#8.  Know your patrol name, give the patrol yell, and describe your patrol flag.

 

If it's the responsibility of the PL to take care of his boys, any boy wishing to get his Tenderfoot requirements filled will need to describe his patrol flag.  The PL better have one to describe.  The troop does not provide the arts and craft supplies for such activity.  PL leadership is what is used to figure it out and to-date, the PL's have all done a really good job on their own using their own resources.

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Somewhere, in somebody's basement or attic or garage, is the EAGLE Patrol plaque I carved for my Woodcarving Merit Badge. It hung over the Patrol campsite gateway and went to many a Camporee.   When I graduated, it was passed down to the next Patrol Leader.   Wish I had it now.....

Made a good parade banner type of thing too, on occasion, as I remember.

 

As to Patrol Flag,  I agree, let the boys decide how much "worth" they put into it. 

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Tenderfoot requirement:

 

#8.  Know your patrol name, give the patrol yell, and describe your patrol flag.

 

If it's the responsibility of the PL to take care of his boys, any boy wishing to get his Tenderfoot requirements filled will need to describe his patrol flag.  The PL better have one to describe.  The troop does not provide the arts and craft supplies for such activity.  PL leadership is what is used to figure it out and to-date, the PL's have all done a really good job on their own using their own resources.

Oh, I'll bet that one has been danced around more than just a few times.

I can almost picture my soon to be 10year old boy scout, in a patrol without a flag, sitting down with his 12 or 13 year old patrol leader to get signed off on that one....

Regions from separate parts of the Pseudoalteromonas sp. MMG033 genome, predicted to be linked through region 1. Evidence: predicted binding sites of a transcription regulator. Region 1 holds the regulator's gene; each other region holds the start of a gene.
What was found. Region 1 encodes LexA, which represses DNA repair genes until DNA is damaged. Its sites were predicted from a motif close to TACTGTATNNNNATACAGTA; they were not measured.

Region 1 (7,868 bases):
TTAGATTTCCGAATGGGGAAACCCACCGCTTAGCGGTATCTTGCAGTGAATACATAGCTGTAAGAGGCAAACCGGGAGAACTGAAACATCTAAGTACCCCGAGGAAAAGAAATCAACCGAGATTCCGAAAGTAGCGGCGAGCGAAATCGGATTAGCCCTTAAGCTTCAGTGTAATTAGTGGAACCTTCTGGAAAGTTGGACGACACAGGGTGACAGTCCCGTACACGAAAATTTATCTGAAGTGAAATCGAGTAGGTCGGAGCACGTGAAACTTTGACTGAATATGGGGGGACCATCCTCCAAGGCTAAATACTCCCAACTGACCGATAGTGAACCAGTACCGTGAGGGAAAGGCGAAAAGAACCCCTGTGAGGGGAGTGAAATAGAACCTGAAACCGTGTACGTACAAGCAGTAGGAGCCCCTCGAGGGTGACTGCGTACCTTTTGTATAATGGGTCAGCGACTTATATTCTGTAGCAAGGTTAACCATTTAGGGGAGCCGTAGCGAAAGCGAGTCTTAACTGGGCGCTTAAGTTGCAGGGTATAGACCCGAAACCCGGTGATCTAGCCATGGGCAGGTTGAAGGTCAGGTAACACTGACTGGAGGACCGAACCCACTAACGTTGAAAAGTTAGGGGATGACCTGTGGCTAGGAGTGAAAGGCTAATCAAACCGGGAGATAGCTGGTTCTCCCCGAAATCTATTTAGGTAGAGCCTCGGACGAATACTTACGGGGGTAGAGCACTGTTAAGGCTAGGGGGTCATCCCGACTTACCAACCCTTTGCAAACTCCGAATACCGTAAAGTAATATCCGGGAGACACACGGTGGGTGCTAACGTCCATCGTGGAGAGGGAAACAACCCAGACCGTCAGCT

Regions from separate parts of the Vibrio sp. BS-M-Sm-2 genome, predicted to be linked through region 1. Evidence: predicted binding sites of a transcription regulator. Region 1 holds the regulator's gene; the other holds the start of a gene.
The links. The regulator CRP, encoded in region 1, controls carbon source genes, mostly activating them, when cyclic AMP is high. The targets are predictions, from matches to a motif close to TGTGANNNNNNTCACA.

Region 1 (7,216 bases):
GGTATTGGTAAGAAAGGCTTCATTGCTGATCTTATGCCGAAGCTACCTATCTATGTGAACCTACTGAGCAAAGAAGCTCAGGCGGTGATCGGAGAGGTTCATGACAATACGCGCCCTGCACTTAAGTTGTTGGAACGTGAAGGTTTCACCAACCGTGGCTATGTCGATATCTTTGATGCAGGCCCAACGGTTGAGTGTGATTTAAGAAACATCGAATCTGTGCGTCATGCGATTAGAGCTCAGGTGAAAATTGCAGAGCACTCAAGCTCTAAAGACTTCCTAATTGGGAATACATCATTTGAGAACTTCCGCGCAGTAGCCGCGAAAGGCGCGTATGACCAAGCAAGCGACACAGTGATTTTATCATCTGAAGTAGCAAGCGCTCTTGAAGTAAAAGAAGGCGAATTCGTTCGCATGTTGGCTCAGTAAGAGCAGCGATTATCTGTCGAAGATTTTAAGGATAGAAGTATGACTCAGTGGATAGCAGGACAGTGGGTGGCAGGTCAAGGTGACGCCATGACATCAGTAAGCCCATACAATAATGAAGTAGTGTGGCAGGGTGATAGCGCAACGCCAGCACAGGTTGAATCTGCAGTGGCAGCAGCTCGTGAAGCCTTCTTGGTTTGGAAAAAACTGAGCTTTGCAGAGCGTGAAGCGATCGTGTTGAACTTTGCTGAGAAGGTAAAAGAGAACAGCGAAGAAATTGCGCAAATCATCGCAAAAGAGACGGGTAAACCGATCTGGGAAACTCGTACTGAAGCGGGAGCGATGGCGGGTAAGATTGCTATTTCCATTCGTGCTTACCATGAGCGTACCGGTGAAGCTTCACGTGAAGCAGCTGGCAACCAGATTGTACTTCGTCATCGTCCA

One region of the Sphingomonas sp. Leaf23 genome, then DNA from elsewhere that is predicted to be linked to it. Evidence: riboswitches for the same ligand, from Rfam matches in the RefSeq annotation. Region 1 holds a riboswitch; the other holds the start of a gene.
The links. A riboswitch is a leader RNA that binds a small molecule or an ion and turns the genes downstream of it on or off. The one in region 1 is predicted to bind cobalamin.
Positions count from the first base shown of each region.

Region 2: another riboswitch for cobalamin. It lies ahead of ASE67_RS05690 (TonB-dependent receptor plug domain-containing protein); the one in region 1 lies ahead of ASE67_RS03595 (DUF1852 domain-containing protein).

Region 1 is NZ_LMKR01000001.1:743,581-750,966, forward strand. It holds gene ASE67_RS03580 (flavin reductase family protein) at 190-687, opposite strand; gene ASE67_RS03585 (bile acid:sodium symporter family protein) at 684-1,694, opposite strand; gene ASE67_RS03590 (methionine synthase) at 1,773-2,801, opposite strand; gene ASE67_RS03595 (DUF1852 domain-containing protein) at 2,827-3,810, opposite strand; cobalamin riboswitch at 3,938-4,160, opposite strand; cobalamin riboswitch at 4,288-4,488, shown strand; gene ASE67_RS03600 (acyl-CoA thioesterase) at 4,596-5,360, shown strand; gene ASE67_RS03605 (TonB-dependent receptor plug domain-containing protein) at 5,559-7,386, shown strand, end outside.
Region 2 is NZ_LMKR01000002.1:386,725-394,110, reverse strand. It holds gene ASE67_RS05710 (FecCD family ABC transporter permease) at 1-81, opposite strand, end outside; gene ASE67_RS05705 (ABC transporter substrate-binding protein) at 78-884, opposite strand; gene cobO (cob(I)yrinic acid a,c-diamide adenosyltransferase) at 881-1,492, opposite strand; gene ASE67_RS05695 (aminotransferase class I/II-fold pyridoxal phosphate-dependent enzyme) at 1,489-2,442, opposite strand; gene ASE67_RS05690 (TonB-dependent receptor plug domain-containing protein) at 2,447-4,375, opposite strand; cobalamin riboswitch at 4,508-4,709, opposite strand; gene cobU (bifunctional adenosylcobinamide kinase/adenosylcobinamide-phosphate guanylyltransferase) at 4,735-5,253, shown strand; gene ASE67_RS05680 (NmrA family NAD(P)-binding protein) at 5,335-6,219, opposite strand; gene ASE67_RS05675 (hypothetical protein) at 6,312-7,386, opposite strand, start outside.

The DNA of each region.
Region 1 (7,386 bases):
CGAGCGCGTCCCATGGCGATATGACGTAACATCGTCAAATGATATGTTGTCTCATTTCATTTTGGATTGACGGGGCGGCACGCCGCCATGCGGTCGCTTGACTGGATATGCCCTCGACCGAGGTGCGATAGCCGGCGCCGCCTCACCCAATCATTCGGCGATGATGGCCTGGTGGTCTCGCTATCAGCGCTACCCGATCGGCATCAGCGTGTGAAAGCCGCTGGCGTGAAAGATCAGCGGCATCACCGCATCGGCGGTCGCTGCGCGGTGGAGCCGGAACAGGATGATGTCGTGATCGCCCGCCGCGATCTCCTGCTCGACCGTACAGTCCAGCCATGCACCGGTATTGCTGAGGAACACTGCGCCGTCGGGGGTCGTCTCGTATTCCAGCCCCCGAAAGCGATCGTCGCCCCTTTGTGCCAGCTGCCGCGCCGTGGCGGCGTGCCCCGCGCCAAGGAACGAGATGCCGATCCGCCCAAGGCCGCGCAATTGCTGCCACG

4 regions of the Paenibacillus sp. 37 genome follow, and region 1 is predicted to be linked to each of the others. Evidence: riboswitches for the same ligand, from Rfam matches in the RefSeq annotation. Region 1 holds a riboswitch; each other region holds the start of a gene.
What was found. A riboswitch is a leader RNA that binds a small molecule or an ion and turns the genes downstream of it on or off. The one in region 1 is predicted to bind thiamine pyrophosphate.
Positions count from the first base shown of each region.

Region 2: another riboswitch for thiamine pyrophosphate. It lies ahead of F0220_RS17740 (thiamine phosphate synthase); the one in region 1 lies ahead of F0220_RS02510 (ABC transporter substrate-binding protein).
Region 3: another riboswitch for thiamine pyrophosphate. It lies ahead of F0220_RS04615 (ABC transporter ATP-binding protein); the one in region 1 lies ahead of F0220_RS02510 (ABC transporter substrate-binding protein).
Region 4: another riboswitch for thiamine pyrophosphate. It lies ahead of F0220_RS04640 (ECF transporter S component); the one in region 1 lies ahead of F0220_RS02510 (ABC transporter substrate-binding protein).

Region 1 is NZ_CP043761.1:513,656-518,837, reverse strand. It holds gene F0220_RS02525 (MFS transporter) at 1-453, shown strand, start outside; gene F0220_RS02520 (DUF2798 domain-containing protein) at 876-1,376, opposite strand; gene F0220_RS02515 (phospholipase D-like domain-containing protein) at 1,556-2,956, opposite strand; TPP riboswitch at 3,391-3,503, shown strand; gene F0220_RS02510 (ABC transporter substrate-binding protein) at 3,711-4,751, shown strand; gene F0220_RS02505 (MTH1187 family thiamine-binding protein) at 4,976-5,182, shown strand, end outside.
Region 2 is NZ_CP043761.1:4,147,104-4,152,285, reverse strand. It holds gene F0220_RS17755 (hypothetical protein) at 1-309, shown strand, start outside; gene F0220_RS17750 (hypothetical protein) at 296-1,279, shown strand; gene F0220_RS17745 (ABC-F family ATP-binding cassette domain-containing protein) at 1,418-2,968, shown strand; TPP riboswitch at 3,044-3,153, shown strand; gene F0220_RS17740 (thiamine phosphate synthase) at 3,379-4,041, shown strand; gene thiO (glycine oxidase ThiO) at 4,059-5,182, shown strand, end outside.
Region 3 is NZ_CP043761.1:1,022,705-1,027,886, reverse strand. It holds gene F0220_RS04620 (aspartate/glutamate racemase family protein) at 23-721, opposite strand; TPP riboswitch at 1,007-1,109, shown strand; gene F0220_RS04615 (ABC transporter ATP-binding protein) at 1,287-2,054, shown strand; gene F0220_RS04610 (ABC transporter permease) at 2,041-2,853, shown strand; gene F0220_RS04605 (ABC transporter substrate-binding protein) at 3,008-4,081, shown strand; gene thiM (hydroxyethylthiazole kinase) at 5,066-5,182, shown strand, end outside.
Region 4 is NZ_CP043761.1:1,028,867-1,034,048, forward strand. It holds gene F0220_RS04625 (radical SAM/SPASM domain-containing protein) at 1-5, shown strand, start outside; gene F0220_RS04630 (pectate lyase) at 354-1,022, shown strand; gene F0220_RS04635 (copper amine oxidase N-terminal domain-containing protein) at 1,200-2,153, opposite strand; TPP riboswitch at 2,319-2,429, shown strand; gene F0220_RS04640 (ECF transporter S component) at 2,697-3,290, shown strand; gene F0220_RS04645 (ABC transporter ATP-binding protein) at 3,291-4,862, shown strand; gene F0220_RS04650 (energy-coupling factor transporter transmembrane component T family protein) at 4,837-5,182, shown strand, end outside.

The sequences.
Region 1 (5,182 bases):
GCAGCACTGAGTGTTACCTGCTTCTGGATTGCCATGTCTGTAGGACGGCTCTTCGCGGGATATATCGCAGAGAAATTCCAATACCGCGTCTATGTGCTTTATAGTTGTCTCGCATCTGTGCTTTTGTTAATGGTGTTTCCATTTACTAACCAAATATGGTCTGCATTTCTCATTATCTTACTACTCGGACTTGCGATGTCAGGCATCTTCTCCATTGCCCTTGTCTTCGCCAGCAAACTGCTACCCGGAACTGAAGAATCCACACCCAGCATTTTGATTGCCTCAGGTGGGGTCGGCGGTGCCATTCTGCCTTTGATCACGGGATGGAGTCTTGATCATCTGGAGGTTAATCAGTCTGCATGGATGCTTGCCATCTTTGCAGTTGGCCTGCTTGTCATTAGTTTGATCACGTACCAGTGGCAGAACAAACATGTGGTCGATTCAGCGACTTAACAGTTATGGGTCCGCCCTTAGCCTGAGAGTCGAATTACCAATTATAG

"Describe your patrol flag."

"Ahhh, it's tied to the top of a big stick...it flaps in the breeze.... and the best part, it's invisible!"

as they both giggle over that one, the signature goes into the book.

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Oh, I'll bet that one has been danced around more than just a few times.

I can almost picture my soon to be 10year old boy scout, in a patrol without a flag, sitting down with his 12 or 13 year old patrol leader to get signed off on that one....

"Describe your patrol flag."

"Ahhh, it's tied to the top of a big stick...it flaps in the breeze.... and the best part, it's invisible!"

as they both giggle over that one, the signature goes into the book.

 

:) and I'd be looking for a patrol-method troop the very next week. 

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Back in the day, my troop used semaphore flags as patrol flags. Two of the three flags when I joined were the original 2 patrols in the troop, with the Leadership Corps flag coming in a few years after the troop was formed. When we added a 3rd patrol, we initially were given a name, and that patrol's flag came out of retirement.

 

After about 2 months, we decided to change our name. That meant that the current patrol flag would be retired, all the ribbons would go with that flag, etc. We had to make a new flag. Only "requirement" we had was that we needed to have a troop patch somewhere on the flag.  Instead of red and white material, we decided to use red and blue. Not only to be different, but also that was what I could find for free.